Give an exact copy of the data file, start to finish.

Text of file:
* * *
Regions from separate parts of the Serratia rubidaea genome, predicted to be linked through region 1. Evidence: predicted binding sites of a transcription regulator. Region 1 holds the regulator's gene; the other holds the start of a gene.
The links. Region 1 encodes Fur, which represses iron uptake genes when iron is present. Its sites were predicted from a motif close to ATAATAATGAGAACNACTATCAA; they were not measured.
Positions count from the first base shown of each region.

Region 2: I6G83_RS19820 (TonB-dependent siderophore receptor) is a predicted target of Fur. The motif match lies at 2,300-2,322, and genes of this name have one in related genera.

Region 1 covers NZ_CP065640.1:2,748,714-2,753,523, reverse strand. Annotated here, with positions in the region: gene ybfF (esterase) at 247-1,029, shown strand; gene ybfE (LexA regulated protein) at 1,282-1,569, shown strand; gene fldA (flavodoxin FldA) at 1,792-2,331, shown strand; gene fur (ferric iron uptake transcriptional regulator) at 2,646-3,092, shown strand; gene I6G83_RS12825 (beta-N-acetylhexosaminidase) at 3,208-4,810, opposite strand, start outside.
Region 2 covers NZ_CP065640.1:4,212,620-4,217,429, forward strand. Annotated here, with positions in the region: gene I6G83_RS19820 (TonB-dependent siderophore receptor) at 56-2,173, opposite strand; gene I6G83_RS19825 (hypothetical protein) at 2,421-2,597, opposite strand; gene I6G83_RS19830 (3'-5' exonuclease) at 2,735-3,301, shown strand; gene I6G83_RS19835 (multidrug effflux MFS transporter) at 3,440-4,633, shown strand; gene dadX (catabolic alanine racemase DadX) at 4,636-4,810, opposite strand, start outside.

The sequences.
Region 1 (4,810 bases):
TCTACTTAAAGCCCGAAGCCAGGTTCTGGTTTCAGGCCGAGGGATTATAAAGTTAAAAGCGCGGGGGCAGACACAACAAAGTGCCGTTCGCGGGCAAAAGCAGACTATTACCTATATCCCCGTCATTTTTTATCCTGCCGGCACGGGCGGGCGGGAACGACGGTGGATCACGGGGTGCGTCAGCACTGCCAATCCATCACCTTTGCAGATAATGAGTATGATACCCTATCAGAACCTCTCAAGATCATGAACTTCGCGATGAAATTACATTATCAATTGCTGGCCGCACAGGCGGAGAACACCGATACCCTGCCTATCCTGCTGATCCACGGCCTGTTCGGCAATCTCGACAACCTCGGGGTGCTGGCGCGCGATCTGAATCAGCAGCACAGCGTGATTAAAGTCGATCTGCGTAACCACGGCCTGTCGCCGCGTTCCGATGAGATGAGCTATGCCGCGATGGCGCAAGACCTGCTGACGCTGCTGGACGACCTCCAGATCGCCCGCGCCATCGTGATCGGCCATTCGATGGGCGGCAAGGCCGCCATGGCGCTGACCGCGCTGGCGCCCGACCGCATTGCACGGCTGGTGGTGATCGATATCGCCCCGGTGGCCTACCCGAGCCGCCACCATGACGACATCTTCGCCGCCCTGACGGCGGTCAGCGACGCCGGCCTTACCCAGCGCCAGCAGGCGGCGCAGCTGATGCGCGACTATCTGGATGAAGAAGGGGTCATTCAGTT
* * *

Regions from separate parts of the Serratia rubidaea genome, predicted to be linked through region 1. Evidence: predicted binding sites of a transcription regulator. Region 1 holds the regulator's gene; the other holds the start of a gene.
The links. Region 1 encodes Fur, which represses iron uptake genes when iron is present. Its sites were predicted from a motif close to ATAATAATGAGAACNACTATCAA; they were not measured.
Positions count from the first base shown of each region.

Region 2: I6G83_RS19820 (TonB-dependent siderophore receptor) is a predicted target of Fur. The motif match lies at 2,300-2,322, and genes of this name have one in related genera.

Region 1 covers NZ_CP065640.1:2,748,714-2,753,523, reverse strand. Annotated here, with positions in the region: gene ybfF (esterase) at 247-1,029, shown strand; gene ybfE (LexA regulated protein) at 1,282-1,569, shown strand; gene fldA (flavodoxin FldA) at 1,792-2,331, shown strand; gene fur (ferric iron uptake transcriptional regulator) at 2,646-3,092, shown strand; gene I6G83_RS12825 (beta-N-acetylhexosaminidase) at 3,208-4,810, opposite strand, start outside.
Region 2 covers NZ_CP065640.1:4,212,620-4,217,429, forward strand. Annotated here, with positions in the region: gene I6G83_RS19820 (TonB-dependent siderophore receptor) at 56-2,173, opposite strand; gene I6G83_RS19825 (hypothetical protein) at 2,421-2,597, opposite strand; gene I6G83_RS19830 (3'-5' exonuclease) at 2,735-3,301, shown strand; gene I6G83_RS19835 (multidrug effflux MFS transporter) at 3,440-4,633, shown strand; gene dadX (catabolic alanine racemase DadX) at 4,636-4,810, opposite strand, start outside.

The sequences.
Region 1 (4,810 bases):
TCTACTTAAAGCCCGAAGCCAGGTTCTGGTTTCAGGCCGAGGGATTATAAAGTTAAAAGCGCGGGGGCAGACACAACAAAGTGCCGTTCGCGGGCAAAAGCAGACTATTACCTATATCCCCGTCATTTTTTATCCTGCCGGCACGGGCGGGCGGGAACGACGGTGGATCACGGGGTGCGTCAGCACTGCCAATCCATCACCTTTGCAGATAATGAGTATGATACCCTATCAGAACCTCTCAAGATCATGAACTTCGCGATGAAATTACATTATCAATTGCTGGCCGCACAGGCGGAGAACACCGATACCCTGCCTATCCTGCTGATCCACGGCCTGTTCGGCAATCTCGACAACCTCGGGGTGCTGGCGCGCGATCTGAATCAGCAGCACAGCGTGATTAAAGTCGATCTGCGTAACCACGGCCTGTCGCCGCGTTCCGATGAGATGAGCTATGCCGCGATGGCGCAAGACCTGCTGACGCTGCTGGACGACCTCCAGATCGCCCGCGCCATCGTGATCGGCCATTCGATGGGCGGCAAGGCCGCCATGGCGCTGACCGCGCTGGCGCCCGACCGCATTGCACGGCTGGTGGTGATCGATATCGCCCCGGTGGCCTACCCGAGCCGCCACCATGACGACATCTTCGCCGCCCTGACGGCGGTCAGCGACGCCGGCCTTACCCAGCGCCAGCAGGCGGCGCAGCTGATGCGCGACTATCTGGATGAAGAAGGGGTCATTCAGTT